Infrequent Strength training.
Revolution in Training: Observations On Infrequent Training
Richard A. Winett, Publisher Master Trainer
From time to time every fitness/training publication offers its readers the latest revolution in training. Often it's tied to some new breakthrough in exercise machines or a line of expensive supplements. At other times, the actual training routines may be new but may require lengthy or multiple daily training sessions to implement. Thus, most revolutions in training are beyond the financial or time resources of all but a handful of elite athletes.
The "revolutionary" training approach I'm going to tell you about is an exception to this trend. The new training approach I'll discuss is exquisitely simple:
Train Less Frequently
Athletes (and bodybuilders in particular) are often excellent empirical scientists. That is,
They often keep detailed training records (data).
They study how they've performed while using different training regimes (data analysis).
They make choices based on their findings (hypothesis testing).
In recent years Lee Lebrada, Frank Zane, Dorian Yates, and Clarence Bass have all conducted such scientific experiments and altered their training based on how they've responded to different routines. If you look at the changes they've made in their routines, they've all focused on frequency of training and training cycles (forms of periodization), not exercise selection or groupings of body parts trained together!
Lebrada, Zane, Yates, and Bass now train each body part only once every 5 to 8 days.
The notion of hard/easy training has been dropped, except for the practice of starting cycles in a relatively easy way. At least in weight training, the notion of an "easy" day has been redefined as a complete rest day.
There is no more 70% or 85% training. You either train hard or you rest. This is an interesting change for many of us who've used a hard/easy training schedule -- a system adapted from endurance athletes' schedules of the 1960s and 1970s.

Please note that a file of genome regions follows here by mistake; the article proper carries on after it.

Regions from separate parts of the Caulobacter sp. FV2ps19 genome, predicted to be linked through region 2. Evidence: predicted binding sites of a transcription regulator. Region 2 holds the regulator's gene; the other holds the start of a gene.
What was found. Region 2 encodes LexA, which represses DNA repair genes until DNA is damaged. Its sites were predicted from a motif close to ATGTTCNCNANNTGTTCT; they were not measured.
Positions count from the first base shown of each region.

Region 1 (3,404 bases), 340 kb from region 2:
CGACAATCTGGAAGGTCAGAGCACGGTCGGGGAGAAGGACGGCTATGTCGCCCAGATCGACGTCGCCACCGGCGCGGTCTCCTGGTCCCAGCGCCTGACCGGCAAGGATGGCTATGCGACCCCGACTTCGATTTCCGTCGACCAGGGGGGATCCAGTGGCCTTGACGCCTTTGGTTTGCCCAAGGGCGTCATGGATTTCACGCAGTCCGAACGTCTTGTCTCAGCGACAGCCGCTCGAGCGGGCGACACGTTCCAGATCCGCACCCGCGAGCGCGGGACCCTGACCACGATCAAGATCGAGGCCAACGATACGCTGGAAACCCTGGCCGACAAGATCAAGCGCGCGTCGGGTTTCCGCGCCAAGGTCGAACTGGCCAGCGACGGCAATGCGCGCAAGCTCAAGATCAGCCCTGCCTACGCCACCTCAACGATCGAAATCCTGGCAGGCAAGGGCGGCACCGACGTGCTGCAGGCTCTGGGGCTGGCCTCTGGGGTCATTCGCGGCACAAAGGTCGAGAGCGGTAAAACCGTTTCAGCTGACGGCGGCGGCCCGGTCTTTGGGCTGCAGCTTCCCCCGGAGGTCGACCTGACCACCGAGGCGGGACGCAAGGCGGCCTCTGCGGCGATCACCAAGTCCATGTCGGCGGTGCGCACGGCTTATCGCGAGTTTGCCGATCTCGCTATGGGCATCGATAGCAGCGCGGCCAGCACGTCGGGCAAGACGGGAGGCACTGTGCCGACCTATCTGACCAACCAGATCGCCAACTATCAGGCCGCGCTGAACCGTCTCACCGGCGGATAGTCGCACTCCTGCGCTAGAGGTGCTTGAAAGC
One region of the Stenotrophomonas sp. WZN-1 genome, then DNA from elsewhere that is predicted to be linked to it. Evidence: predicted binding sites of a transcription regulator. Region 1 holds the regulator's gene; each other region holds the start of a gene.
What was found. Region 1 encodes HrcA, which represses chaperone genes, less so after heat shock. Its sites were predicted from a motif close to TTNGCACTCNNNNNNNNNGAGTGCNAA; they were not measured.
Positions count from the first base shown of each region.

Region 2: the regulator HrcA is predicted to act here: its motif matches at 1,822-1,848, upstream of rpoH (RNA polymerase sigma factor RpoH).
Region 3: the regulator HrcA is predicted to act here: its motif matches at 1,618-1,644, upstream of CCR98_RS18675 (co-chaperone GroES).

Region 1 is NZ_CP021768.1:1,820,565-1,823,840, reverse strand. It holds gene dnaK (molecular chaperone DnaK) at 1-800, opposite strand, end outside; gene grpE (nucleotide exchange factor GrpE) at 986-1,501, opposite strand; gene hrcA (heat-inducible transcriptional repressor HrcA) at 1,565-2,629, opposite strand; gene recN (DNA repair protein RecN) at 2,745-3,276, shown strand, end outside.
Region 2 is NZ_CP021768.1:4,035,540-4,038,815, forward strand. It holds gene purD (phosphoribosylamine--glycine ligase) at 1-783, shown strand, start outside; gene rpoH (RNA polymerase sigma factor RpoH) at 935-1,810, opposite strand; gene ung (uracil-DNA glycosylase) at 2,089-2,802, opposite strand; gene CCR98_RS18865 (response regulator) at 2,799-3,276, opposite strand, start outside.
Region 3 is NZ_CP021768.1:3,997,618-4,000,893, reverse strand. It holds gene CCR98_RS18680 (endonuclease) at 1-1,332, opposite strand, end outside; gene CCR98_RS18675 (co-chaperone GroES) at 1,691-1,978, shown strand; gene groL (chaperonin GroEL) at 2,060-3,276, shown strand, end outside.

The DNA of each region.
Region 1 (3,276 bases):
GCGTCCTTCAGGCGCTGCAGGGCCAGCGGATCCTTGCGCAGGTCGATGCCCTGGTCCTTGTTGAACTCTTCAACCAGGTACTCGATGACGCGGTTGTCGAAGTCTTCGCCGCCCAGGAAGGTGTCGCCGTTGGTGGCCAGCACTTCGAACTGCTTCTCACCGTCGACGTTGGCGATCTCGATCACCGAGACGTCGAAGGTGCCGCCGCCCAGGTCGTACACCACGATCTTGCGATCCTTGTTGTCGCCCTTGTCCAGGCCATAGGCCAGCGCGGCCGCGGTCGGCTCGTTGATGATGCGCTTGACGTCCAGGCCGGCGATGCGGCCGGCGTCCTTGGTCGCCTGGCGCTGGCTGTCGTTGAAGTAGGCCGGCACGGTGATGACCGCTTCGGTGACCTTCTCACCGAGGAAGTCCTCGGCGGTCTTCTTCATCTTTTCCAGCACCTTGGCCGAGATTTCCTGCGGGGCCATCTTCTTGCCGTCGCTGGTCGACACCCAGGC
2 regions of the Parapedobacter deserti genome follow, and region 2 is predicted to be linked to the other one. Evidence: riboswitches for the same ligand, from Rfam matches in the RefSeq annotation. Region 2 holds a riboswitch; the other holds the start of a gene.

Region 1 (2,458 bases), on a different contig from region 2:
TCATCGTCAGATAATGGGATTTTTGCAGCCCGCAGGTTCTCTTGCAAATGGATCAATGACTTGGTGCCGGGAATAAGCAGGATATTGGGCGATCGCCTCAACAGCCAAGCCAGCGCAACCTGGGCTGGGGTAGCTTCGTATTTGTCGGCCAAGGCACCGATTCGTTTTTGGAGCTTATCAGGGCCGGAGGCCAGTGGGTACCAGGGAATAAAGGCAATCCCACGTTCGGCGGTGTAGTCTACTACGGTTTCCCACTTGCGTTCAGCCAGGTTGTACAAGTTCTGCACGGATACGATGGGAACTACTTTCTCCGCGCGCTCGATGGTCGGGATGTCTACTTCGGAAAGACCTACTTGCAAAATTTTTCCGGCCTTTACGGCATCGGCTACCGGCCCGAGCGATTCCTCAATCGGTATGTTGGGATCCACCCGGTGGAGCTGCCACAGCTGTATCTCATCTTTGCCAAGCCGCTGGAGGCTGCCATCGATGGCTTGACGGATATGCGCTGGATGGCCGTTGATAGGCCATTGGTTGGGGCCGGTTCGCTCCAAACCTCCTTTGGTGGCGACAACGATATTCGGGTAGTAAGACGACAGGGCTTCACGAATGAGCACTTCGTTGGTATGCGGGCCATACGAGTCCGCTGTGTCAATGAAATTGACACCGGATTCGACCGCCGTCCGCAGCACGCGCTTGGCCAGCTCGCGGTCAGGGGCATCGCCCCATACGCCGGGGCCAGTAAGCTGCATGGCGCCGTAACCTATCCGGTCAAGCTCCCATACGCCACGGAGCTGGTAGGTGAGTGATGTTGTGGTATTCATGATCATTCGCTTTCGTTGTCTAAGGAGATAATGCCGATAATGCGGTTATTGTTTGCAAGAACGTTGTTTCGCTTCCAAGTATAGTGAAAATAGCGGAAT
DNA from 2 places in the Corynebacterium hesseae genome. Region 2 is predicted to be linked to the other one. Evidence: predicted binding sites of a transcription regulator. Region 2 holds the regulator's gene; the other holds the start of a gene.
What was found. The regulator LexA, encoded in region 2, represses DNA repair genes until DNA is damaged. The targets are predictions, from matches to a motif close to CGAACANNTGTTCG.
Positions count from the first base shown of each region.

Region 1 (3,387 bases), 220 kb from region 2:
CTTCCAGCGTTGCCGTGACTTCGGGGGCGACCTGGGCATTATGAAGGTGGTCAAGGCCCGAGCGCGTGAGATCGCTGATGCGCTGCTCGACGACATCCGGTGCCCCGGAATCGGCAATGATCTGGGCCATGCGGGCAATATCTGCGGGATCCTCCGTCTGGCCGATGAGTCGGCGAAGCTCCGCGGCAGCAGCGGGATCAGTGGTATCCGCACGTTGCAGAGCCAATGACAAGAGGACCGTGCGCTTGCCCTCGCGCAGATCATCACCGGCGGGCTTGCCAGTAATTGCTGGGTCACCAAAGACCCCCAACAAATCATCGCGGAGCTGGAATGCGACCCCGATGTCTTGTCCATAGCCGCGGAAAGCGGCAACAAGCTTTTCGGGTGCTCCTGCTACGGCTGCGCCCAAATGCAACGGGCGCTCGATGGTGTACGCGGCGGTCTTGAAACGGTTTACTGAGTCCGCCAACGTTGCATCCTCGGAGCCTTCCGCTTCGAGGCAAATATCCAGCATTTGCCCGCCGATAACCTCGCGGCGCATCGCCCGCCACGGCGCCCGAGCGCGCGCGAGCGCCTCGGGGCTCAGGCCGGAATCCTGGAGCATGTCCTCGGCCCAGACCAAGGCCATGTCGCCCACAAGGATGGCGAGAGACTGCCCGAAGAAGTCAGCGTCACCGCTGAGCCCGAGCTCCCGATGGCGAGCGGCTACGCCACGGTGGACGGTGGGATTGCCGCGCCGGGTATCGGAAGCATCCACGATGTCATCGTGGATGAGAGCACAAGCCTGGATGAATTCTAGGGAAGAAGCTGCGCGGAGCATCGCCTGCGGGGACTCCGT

Years ago an exercise physiologist (Dr. Lucille Smith) and a sports medicine specialist (Dr. Joseph Horrigan) told me to do essentially the same thing. They explained that when you work a muscle group hard it can take up to a week (or more) to fully recover. Easy training does not speed recovery, and can even be counterproductive by undermining the body's natural recovery process. It appears that the "conventional wisdom", fueled by bodybuilders' own data, has finally caught up to the scientific evidence!
It's interesting to conjecture what might have happened if, during the 1970s and 1980s, strength athletes had chosen to experiment with training frequency rather than training intensity to deal with the limits of then popular training approaches. Many of us can recall that in the 1960s any respectable bodybuilder always worked each body part three times per week. By the 1970s and 1980s, the "golden rule" was two times per week. But, many top flight lifters found that even that much training was too much.
For example, by about 1980, Clarence Bass found he could no longer recover sufficiently to train the same body parts hard every fourth day, using his three on/one off routine. He tried to compensate by experimenting with training intensity -- by trying routines that involved a set of hard workouts followed by a set of easy workouts (70-85%). These trials evolved into a periodization approach which featured alternating hard/easy workouts rotated on a weekly basis. Thus Bass (and others) sought to solve the recovery problem by varying intensity but maintaining the same training frequency.
Make no mistake about it. It worked! But, because we analyzed the benefits using the training models we learned from runners and other endurance athletes as our exemplars(where megamiles were the rage), many assumed that the effectiveness of this "new" approach was based on its varied intensity (with easier workouts maintaining strength and tone) and hard/easy routines became the norm. Perhaps, though the "real" reason it worked was because athletes using this system were training body parts hard only once every 7 to 10 days. I. e., they were actually varying FREQUENCY of hard workouts. If we had been able to recognize that, many of us would have been training less frequently but harder during the last 10-15 years. Oh, the time we might have saved!
Dorian Yates, Mr. Olympia
It's impossible to be intrigued by less frequent training and ignore the training of two-time Mr. Olympia, Dorian Yates. Dorian has always favored high-intensity, lower-volume, infrequent training programs. He's simply taken this Mentzer-type, heavy-duty program a step further by increasing intensity somewhat, decreasing volume to 3-4 sets per body part, and decreasing training frequency. When you consider that he was already at or near his peak when he started with this approach, the gains he was able to make in a year using this modified approach were outstanding.